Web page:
The Office of the Registrar of Companies (ORC) is complaining that only 25.8 percent of registered companies have declared their beneficial ownership (BO) information, three months after the deadline requiring businesses to do so.
As at February 27, 2023, the ORC said only 74,316, representing 25.8 percent out of the 287,189 registered companies and businesses, had disclosed BO information to it despite numerous notices to comply with the law.
For failing to comply with the December 31, 2022 deadline, a Principal State Attorney and Assistant Registrar at the ORC, Lysbeth A. Osae, said the over 70 remaining companies, along with some defaulting companies that have also not filed returns in a very long while, are likely to suffer from the ORC’s periodic strike off processes in the coming days.
It would be recalled that the Registrar-General’s Department (RGD) in March 2021 introduced the Beneficial Ownership Transparency Regime as part of the company registration processes under the Companies Act 2019 (Act 992) to ensure companies knew the faces they were transacting business with.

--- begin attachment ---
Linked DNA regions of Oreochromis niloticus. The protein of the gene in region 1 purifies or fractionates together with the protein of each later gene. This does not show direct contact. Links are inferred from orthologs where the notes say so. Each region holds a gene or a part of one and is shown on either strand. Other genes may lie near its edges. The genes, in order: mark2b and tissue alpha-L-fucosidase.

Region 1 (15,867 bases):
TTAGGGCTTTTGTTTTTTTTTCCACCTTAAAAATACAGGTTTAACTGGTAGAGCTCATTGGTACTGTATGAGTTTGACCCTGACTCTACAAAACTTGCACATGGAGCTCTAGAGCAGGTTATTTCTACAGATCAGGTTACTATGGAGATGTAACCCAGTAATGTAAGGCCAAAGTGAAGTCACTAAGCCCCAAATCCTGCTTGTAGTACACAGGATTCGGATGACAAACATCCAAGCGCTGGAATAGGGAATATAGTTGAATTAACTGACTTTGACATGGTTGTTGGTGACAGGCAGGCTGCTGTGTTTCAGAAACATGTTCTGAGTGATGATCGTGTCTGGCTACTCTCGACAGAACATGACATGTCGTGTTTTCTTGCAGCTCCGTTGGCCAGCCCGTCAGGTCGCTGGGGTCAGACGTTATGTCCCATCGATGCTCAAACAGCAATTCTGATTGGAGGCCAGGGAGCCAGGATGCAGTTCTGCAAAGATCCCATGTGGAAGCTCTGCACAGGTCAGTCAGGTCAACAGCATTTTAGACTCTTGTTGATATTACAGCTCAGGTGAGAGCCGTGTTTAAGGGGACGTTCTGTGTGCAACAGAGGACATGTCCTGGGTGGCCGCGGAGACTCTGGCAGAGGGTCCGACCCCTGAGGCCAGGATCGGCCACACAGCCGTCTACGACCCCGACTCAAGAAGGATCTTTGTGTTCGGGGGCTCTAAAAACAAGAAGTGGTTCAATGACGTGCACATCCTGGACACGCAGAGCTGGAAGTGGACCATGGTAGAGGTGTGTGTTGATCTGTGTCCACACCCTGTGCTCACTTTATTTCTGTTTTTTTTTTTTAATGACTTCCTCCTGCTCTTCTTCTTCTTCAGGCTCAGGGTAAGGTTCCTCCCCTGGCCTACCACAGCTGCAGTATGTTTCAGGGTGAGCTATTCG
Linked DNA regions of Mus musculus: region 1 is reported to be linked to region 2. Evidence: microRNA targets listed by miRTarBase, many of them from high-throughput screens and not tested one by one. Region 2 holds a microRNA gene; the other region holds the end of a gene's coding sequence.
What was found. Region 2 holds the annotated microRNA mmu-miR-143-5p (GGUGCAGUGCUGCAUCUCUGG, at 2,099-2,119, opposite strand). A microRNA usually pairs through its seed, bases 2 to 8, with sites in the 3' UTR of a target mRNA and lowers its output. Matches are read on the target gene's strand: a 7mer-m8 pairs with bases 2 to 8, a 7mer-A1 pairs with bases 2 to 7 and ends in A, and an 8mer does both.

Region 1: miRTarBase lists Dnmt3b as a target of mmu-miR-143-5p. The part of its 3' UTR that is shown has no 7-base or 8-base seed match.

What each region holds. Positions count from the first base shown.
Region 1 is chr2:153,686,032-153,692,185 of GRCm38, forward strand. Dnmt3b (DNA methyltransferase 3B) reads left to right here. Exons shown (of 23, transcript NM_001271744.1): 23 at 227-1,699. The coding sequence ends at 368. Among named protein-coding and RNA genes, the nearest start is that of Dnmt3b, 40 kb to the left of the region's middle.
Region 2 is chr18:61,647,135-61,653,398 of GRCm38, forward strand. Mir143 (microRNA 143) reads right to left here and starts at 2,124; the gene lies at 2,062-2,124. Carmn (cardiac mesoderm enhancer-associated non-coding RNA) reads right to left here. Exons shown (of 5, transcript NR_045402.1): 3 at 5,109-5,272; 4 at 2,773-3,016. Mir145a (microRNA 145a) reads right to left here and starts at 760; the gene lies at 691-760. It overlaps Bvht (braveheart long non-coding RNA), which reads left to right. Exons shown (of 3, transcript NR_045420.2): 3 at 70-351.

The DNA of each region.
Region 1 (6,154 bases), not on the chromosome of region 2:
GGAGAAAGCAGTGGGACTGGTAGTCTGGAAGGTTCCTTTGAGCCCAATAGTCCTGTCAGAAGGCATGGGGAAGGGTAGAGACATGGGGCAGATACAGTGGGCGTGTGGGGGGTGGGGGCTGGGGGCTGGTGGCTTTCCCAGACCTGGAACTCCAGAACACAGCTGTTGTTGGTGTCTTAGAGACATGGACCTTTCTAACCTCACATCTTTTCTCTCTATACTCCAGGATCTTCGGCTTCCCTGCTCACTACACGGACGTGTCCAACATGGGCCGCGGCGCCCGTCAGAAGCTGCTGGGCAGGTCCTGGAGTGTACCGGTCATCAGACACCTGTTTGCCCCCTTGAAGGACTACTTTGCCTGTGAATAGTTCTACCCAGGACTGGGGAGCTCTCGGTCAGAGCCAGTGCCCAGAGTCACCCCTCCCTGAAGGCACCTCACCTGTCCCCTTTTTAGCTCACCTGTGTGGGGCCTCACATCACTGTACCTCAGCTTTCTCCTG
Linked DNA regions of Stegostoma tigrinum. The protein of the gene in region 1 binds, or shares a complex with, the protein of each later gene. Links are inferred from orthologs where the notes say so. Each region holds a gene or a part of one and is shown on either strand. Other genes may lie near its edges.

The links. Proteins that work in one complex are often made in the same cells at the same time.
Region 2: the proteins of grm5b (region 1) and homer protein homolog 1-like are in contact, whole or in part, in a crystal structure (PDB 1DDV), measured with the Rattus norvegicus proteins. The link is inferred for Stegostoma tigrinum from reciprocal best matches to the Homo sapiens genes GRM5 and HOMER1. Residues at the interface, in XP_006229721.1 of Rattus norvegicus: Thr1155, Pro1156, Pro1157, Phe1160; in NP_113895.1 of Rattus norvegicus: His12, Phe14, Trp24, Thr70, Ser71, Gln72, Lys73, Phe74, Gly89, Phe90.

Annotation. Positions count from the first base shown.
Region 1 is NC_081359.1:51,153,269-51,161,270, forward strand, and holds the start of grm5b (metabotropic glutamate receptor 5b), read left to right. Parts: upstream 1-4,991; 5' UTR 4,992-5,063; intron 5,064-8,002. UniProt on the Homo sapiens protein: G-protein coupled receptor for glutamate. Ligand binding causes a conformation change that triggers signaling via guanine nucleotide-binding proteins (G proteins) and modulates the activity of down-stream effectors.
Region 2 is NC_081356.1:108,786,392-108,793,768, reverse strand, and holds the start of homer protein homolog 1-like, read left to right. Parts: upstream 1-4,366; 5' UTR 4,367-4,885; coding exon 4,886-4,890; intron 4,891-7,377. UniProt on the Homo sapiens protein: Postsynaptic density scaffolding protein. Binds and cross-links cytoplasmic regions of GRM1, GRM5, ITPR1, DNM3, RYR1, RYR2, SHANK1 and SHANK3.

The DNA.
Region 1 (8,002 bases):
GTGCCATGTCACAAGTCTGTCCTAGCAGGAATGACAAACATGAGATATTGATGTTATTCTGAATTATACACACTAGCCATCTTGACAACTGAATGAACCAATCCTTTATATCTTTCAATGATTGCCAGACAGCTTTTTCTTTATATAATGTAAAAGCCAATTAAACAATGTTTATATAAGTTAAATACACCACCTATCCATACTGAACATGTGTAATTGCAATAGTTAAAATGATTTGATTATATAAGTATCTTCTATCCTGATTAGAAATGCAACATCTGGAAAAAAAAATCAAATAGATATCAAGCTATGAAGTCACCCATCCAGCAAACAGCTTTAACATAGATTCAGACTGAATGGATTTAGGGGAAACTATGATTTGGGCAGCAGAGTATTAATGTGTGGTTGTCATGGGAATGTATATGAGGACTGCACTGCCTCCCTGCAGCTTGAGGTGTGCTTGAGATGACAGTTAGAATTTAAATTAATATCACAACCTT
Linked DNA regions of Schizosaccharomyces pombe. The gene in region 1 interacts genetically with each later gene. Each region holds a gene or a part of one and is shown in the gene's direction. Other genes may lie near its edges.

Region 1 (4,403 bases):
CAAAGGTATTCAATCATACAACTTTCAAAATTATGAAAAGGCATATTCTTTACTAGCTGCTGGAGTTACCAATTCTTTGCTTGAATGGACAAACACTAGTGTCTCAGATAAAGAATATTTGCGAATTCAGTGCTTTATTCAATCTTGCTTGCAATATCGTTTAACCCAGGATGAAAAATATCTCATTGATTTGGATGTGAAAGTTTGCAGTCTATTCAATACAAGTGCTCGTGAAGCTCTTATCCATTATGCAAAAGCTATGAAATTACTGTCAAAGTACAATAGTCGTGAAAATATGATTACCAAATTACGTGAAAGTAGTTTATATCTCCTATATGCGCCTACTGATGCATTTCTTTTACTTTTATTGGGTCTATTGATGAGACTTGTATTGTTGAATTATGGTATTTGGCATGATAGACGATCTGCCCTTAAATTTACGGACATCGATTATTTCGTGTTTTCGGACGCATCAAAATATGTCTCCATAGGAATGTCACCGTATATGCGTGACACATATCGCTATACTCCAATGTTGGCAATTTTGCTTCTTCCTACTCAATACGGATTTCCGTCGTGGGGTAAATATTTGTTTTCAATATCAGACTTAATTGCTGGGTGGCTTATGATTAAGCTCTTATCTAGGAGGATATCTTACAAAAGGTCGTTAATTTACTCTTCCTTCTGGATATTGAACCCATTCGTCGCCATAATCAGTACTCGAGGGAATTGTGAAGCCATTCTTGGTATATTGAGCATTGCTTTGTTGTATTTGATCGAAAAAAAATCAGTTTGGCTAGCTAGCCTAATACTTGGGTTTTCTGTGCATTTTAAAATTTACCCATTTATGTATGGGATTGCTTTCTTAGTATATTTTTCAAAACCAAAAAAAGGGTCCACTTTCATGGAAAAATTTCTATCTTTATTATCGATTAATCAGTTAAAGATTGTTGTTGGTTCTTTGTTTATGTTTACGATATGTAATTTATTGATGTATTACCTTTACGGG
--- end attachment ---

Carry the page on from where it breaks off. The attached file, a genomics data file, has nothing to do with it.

It is in line with the country’s commitment to accelerate beneficial ownership disclosures to promote transparency, curb opacity, and disincentivise corrupt practices.
It is precisely because of this commitment that government introduced the new Companies Act (992) in 2019, mandating companies to submit information about ultimate beneficial owners.
A central register was established in 2020 with ownership data for over 200,000 entities.
According to Ghana’s Companies Act, a beneficial owner is defined as an individual who directly or indirectly, or ultimately owns or exercises substantial control over a person, or company.
A beneficial owner is also one who has a substantial economic interest in or receives substantial economic benefits from a company, whether acting alone or together with other persons.
At the time of incorporation, all companies are required to submit BO information as well as during the filing of annual returns, and whenever they wanted to make changes to their details.
A person who fails to provide the information required or provides false or misleading information to the registrar commits an offence and is liable on summary conviction to a fine of not less than fifty penalty units, and not more than two hundred and fifty units, or to a term of imprisonment not less than one year and not more than two years or both.
Additionally, where a company defaults in complying with the law, the company and every officer of the company is deemed liable to pay to the registrar an administrative penalty of twenty-five penalty units for each day, during which the default continues.